Back in June, I posted the story of my dodgeball team and our Cinderella run to the finals after a regular season filled with losing.
I still proudly display my medal at work.
My fiance and I decided to join dodgeball again for the Winter season (that's right, there are actually multiple seasons of this thing), but due to scheduling conflicts we had to join a different team this time around.
Our former team (Average Jay's Gym) went on to completely dominate the competition all season long.
Our new team (The Hurlers) won just one game.
I wasn't particularly concerned. After all, in the previous season with Average Jay's, we only won two games before going on our improbable streak to the finals. Every team makes the playoffs, so really the only point of the regular season is to determine seeding. The important thing was to get everybody some time on the court, and we'd get better every week. Right?
Well, not exactly. Last night our team got absolutely pounded in round one of the playoffs (by a team named "The Chins of Chuck Norris", no less). We got shut out 4 games to zilch.
As for me, my dodgeball technique actually regressed this season. I think I lasted a total of 30 seconds in the games I played last night.
What's the point of all this? Simple. Failing teaches you things. When you do something you're good at, you don't tend to learn much from the experience. It's only when you do things that fall outside your comfort zone that you really learn. In fact, you learn a lot more about a person when they lose... especially if that person is you.
In fact, I think there's something rather strange about a person who is only interested in winning. That type of person is unlikely to participate in activities where they perceive they have a weakness, and that means that they stop developing at a certain point in their lives. They put an artificial cap on themselves and their realm of experience.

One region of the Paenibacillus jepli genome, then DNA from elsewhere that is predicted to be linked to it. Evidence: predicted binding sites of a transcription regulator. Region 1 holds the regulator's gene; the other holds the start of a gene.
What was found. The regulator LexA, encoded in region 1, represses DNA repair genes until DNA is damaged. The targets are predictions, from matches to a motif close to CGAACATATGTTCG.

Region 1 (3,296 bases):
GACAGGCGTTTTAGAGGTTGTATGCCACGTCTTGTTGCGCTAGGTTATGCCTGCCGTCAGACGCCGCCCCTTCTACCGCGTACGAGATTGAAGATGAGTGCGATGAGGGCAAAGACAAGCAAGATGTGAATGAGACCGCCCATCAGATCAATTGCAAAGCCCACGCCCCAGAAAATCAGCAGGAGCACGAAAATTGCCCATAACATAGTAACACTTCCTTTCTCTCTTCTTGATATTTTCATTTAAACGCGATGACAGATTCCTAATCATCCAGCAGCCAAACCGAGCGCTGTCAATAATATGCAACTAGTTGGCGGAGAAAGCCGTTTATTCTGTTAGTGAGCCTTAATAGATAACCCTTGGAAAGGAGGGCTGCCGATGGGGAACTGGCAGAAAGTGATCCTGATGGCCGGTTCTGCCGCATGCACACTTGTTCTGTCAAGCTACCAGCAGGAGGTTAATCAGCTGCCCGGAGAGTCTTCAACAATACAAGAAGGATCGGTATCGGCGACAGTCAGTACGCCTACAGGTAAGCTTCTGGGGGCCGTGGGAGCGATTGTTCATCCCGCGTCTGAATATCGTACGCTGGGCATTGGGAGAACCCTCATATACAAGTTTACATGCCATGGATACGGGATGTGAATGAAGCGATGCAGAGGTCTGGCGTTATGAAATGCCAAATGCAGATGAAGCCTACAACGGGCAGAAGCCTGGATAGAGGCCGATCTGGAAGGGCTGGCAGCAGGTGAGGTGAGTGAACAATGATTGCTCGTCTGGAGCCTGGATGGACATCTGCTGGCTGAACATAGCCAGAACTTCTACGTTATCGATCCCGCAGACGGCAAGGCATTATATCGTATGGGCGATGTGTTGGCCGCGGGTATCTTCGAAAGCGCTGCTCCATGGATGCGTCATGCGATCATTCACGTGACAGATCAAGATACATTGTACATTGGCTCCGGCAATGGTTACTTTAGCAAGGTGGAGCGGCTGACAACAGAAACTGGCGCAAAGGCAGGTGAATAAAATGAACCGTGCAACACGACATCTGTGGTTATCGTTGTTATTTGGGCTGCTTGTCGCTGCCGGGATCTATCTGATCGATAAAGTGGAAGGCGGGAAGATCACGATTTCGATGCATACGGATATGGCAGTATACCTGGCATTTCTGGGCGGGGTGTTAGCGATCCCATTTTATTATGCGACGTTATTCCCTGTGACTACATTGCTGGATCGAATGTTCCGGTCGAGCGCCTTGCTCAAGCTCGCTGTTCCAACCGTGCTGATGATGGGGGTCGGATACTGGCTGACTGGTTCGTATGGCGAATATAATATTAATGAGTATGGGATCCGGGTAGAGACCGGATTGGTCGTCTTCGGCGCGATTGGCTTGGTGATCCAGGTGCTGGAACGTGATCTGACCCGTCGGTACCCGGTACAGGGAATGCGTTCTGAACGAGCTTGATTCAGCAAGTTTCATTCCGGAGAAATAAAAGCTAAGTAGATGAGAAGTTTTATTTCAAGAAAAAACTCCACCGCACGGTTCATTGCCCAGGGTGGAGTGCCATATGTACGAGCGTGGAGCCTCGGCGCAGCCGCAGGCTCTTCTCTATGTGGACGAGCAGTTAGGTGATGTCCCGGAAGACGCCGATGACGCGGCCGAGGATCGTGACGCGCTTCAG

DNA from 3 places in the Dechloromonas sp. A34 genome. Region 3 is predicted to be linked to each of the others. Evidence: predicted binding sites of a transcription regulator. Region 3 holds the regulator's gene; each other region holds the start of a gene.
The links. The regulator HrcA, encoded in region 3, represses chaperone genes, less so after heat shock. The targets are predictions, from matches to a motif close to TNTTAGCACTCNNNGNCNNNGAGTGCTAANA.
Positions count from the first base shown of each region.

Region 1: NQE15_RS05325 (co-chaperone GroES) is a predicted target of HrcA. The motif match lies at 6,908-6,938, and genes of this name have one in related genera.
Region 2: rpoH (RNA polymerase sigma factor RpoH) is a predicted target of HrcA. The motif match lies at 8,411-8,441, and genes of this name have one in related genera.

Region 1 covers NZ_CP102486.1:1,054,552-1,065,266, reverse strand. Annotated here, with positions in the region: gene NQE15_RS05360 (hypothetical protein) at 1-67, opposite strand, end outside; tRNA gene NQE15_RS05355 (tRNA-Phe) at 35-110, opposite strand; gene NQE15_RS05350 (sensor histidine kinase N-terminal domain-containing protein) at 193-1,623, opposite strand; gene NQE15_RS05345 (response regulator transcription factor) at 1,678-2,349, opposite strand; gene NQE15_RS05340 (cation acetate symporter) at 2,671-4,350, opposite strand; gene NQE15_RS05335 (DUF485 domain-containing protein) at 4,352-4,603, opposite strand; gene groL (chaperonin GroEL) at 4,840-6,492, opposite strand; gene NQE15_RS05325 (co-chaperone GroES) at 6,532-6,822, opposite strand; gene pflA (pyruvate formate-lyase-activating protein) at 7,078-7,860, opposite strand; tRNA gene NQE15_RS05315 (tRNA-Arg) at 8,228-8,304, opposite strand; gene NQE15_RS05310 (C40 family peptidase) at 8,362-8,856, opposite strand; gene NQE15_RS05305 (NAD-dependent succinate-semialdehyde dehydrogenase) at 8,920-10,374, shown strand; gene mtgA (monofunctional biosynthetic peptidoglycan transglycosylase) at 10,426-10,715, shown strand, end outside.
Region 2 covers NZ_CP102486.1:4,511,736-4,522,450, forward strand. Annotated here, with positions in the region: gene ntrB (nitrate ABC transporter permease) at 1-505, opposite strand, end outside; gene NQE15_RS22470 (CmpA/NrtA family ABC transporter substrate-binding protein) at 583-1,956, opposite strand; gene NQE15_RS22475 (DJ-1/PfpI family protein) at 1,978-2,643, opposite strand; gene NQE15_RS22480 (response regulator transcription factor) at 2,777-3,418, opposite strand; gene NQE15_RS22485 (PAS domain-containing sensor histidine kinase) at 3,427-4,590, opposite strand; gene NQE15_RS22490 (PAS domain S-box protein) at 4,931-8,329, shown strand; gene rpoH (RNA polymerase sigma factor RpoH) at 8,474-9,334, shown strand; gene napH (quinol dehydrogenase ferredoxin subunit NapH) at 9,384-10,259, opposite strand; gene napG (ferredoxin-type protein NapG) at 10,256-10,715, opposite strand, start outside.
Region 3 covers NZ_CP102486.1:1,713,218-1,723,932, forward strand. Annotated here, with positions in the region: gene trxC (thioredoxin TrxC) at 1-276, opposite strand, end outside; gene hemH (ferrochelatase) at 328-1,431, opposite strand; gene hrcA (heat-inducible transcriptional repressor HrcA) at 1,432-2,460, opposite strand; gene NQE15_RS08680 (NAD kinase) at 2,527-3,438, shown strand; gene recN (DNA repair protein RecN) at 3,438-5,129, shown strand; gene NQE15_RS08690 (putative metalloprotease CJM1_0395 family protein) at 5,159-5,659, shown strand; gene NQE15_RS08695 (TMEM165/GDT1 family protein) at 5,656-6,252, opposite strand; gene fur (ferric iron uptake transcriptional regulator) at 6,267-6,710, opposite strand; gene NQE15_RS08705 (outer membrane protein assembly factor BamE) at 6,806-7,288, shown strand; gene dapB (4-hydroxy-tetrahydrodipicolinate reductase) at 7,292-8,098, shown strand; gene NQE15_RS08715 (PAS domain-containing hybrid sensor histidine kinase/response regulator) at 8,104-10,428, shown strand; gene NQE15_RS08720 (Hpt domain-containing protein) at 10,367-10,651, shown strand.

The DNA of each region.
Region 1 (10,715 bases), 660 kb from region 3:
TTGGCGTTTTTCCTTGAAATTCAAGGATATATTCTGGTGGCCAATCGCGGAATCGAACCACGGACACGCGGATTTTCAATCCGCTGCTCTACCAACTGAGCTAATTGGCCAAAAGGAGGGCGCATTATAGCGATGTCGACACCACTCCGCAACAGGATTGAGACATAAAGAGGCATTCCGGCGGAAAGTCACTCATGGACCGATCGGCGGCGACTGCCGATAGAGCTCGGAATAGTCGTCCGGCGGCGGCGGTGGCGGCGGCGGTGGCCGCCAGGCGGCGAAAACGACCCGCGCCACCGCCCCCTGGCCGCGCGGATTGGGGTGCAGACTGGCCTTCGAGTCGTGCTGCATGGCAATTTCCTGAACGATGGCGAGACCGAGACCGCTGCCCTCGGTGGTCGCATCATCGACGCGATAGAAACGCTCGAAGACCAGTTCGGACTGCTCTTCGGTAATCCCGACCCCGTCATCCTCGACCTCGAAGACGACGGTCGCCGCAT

I am not a talented athlete by any stretch of the imagination. I know it might be hard to believe, but writing code for a living doesn't translate well to activities that require a great deal of physicality.
But for the past few years (largely due to my fiance's influence), I've tried out things like flag football, dodgeball, and hopefully basketball in the near future. I'm actually playing racquetball tonight with a fellow from the team.
It should make for good comedy. But you can't be afraid to get a beatdown once in awhile. You can't be afraid to lose. Because once you are afraid of failing, you stop learning.
In the link above about the old dodgeball team, there is a quote:
If it wasn't for failure, we wouldn't have succeeded.
- Lucas Hellmer
I don't think that's always true. There are a lot of talented people out there that are just good at certain things. But if they don't try things they might not be good at, they'll never realize their full potential.
So I encourage you to get out there and try something you've never tried. Better yet, do something you know you're not good at. You'll learn from the experience... even if all you learn is that a dodgeball to the face doesn't leave a mark (unless you consider shame a mark), that's something.